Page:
August 2007

Water Skiing: Alive And Well In Arizona

Diana LeSueur
ON YOUR KNEES -- According to the local INT watersports group, youngsters are enjoying kneeboarding. This division seems to be a less-intimidating start to water skiing and wakeboarding for some of the smaller kids. Visit or e-mail for more information.

By Janet Bosley

Where do you water ski in Arizona? Is there any water? Well, the answers to those questions are there are several places and yes.

Water skiing is alive and well in Arizona and is strongly supported by two different sanctioning organizations — one being USA Water Ski and the other, the somewhat “new kid on the block” the International Novice Tour, better know as INT.

 The Sate directors for this organization are Janet Bosley and daughter Diana LeSueur (accomplished local skier). The Bosleys have been ramrodding this organization for three seasons now, having taken over the reins from Scott and Senta Givens.

INT offers fun and friendly competition for water skiers of all ages and ability levels. They differ in the competition venue from USA Water Ski in the fact that INT competes against ability levels, and USA competes against age groups. Competitors range from age 6 to 60 and up and in ability level from early beginners to pro. (Pro is a new division for INT started last year and has a cash prize.)

On Lakes Throughout The State

Skiing in Arizona can be found on the public lakes from the St. Johns area at Lyman Lake to Roosevelt Lake all the way down and across to Lake Pleasant. In between, you will find skiers on several private water-ski lakes sprinkled across the Valley from the Queen Creek area to west of Buckeye.

Michelle Merkley, pro-shop manager at Century Marine, states that ski sales have increased over the last two or three years after having slipped considerably when wakeboarding made its debut and became “the thing to do.” 

INT coordinators invited Andy Mapple, world champion skier, to visit the Valley this last spring and give some valued tips to many of the local skiers. Skier Diana LeSueur was part of the Andy Mapple clinic at the newest private water-ski facility in the Valley, Spring Mountain Ski Ranch, located west of Buckeye.

LeSueur, after having been into skiing for only five years, has competed in the USA Regional competition competition and will be again this year with the hopes of qualifying for Nationals.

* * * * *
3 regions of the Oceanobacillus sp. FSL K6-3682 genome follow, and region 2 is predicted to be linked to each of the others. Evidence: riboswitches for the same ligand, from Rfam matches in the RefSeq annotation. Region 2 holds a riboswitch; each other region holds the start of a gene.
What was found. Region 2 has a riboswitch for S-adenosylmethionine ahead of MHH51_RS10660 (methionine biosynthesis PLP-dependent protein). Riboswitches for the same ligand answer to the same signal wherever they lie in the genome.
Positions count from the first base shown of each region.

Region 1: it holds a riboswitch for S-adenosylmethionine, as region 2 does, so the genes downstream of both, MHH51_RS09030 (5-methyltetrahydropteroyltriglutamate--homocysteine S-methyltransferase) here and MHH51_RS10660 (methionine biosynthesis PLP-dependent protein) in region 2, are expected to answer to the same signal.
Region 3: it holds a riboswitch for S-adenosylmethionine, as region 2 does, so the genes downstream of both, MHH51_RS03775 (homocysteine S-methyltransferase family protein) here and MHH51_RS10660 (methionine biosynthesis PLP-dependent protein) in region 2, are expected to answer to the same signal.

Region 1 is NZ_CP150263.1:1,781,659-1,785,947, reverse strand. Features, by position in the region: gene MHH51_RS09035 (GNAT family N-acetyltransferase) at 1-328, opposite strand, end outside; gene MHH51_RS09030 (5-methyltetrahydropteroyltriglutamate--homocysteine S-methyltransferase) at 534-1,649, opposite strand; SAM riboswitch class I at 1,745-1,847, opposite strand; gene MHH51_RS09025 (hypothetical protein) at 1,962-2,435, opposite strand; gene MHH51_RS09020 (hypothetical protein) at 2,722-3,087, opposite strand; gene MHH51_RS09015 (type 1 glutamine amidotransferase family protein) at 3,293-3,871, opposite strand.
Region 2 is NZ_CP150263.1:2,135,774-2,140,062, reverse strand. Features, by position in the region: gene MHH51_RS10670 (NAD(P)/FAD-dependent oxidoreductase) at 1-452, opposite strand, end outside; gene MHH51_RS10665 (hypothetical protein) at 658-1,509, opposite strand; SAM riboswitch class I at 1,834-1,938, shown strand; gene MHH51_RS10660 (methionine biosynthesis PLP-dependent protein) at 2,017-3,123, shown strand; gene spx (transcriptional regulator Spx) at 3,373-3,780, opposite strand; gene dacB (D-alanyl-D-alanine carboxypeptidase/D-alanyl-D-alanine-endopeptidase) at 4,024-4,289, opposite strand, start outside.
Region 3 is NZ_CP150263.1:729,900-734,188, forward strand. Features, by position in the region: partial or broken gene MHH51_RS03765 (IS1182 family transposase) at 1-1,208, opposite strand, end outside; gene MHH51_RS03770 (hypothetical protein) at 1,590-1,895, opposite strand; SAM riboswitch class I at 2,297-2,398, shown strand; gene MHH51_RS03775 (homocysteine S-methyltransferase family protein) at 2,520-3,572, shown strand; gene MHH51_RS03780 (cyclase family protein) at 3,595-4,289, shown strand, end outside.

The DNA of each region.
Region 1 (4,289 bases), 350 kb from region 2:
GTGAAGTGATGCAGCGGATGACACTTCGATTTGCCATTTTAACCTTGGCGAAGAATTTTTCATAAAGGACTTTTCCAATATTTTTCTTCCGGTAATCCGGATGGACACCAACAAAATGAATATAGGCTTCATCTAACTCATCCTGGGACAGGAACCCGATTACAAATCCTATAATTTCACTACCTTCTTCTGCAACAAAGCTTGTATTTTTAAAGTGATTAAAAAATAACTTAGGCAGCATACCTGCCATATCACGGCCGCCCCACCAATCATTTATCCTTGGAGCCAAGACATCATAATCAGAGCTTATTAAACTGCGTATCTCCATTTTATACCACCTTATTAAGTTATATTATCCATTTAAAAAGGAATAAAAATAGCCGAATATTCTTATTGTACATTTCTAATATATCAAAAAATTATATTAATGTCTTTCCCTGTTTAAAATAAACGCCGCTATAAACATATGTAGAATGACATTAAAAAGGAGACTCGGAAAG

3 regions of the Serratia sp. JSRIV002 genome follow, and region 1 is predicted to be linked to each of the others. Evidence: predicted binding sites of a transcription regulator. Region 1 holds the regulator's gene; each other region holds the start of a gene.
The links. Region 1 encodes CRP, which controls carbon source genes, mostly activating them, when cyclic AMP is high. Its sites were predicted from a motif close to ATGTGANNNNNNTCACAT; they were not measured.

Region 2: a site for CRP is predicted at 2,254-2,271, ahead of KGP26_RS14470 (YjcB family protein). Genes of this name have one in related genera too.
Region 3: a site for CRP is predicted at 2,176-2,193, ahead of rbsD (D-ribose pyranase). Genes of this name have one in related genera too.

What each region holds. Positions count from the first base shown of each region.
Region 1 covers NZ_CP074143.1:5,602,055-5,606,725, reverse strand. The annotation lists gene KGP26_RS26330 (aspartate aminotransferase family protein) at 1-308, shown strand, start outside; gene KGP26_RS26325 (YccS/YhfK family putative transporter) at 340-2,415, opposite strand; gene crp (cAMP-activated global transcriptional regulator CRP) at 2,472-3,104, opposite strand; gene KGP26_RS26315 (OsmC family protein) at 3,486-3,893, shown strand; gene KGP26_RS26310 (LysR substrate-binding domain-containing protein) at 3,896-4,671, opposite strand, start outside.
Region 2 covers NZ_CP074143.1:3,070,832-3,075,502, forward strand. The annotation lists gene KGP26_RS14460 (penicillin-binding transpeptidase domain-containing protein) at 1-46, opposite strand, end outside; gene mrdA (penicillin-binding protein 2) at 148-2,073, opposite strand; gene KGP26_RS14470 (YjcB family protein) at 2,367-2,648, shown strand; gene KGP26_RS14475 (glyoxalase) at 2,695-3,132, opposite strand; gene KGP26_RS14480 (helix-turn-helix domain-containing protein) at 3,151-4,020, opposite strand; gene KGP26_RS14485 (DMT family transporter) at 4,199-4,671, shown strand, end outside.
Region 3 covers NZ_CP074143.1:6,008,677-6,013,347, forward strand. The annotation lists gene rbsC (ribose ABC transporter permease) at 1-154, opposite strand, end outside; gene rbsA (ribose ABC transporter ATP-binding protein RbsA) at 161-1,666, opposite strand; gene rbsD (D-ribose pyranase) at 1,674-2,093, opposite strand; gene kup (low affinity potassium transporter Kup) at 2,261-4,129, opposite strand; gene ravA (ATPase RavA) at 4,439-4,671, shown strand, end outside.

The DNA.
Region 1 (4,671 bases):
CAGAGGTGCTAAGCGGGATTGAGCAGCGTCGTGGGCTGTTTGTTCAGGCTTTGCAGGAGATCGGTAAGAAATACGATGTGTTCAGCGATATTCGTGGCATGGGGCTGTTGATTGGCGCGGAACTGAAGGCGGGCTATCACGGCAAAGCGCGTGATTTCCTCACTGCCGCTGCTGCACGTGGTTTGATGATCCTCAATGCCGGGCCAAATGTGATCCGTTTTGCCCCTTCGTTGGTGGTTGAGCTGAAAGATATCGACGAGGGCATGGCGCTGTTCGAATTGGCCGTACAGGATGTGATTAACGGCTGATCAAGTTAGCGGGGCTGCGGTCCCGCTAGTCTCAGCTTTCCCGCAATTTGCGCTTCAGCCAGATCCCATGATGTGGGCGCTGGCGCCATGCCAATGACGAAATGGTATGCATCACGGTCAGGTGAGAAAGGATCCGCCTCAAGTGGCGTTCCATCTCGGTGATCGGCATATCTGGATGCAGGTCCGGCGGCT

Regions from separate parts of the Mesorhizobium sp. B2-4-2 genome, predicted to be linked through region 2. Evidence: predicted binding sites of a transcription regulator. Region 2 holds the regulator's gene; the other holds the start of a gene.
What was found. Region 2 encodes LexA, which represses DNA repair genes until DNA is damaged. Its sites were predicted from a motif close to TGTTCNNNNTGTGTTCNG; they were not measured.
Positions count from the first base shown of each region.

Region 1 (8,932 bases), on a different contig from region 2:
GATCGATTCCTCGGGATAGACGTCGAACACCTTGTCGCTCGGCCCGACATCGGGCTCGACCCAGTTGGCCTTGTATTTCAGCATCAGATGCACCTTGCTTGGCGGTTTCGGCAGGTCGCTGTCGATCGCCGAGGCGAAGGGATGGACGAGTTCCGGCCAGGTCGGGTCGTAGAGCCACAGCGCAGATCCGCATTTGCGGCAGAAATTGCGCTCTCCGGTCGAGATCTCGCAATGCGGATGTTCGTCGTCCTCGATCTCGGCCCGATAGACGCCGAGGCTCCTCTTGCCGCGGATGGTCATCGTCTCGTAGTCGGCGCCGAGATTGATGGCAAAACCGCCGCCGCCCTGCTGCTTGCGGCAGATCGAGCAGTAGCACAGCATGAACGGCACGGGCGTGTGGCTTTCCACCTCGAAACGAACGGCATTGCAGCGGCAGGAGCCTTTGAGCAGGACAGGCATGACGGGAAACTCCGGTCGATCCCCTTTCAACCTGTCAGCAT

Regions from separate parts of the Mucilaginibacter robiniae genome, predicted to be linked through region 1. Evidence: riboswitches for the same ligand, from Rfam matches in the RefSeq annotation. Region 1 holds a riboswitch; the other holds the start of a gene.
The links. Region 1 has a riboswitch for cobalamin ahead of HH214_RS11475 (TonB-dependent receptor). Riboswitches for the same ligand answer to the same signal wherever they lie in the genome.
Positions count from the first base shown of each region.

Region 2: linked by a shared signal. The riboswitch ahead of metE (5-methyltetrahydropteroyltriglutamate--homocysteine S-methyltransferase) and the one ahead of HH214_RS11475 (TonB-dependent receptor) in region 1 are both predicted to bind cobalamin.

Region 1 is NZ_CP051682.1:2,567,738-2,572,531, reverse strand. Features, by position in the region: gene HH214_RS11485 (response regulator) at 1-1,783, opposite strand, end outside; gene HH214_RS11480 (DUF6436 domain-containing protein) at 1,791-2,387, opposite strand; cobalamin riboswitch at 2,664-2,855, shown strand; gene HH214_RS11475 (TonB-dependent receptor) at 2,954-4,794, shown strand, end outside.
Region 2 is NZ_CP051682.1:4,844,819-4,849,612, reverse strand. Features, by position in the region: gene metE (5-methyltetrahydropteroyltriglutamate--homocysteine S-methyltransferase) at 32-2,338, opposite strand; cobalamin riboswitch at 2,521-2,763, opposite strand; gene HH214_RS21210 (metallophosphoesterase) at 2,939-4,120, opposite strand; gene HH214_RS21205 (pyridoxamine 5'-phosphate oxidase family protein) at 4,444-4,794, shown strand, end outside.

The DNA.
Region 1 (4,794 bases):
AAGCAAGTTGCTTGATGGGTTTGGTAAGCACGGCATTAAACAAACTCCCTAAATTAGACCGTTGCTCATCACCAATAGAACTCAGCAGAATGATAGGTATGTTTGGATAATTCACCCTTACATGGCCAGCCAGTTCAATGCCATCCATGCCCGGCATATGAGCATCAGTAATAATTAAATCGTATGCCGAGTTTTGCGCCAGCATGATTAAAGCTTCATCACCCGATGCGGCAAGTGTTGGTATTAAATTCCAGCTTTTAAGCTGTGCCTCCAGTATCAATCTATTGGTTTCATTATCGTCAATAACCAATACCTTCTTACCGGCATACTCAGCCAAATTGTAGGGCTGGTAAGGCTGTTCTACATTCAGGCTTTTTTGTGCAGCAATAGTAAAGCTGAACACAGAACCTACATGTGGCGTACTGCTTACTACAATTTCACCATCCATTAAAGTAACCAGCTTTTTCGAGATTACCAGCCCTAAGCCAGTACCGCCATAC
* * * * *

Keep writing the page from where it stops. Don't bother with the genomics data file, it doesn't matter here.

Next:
She has competed at INT United States Championships every year for four years now and has won her division in the past. 

Skiers, whether they compete or not, have many venues from which to choose when the urge hits them to take to the water. This is a great family sport and can be enjoyed even when you are out with wake boarders “buzzing all over.”

INT has primarily been water skiers in Arizona for a number of years; however, the organization nationally is big in wakeboarding and knee boarding (mostly youngsters).
Water-ski lessons are available in the Phoenix area. For more information on any water-ski-related questions, you can call Century Marine — the largest  Pro Shop and most experienced staff in Arizona.

And, There’s Kneeboarding Too

One of the youth programs started this year is knee boarding. INT has five brand-new, under-12 participants. Two are entry-level skiers, two are entry-level knee boarders, and one is an entry-level wakeboarder. 

There are several teenagers who participate in the skiing and a crew of various ability levels who are getting the wakeboarding onto the water for INT this year. INT is a very family oriented organization, strongly encouraging participation of parents alongside their kids.

Bosley says the goal is to increase participation from both the moms and dads who have kids already involved and the kids who are not old enough yet but whose mothers and fathers are participating. If the kids wakeboard, their parents can wakeboard or ski and everyone supports everyone.

United States Championships for INT has close to 400 participants with the first- and second-place skiers in each division from each state being invited.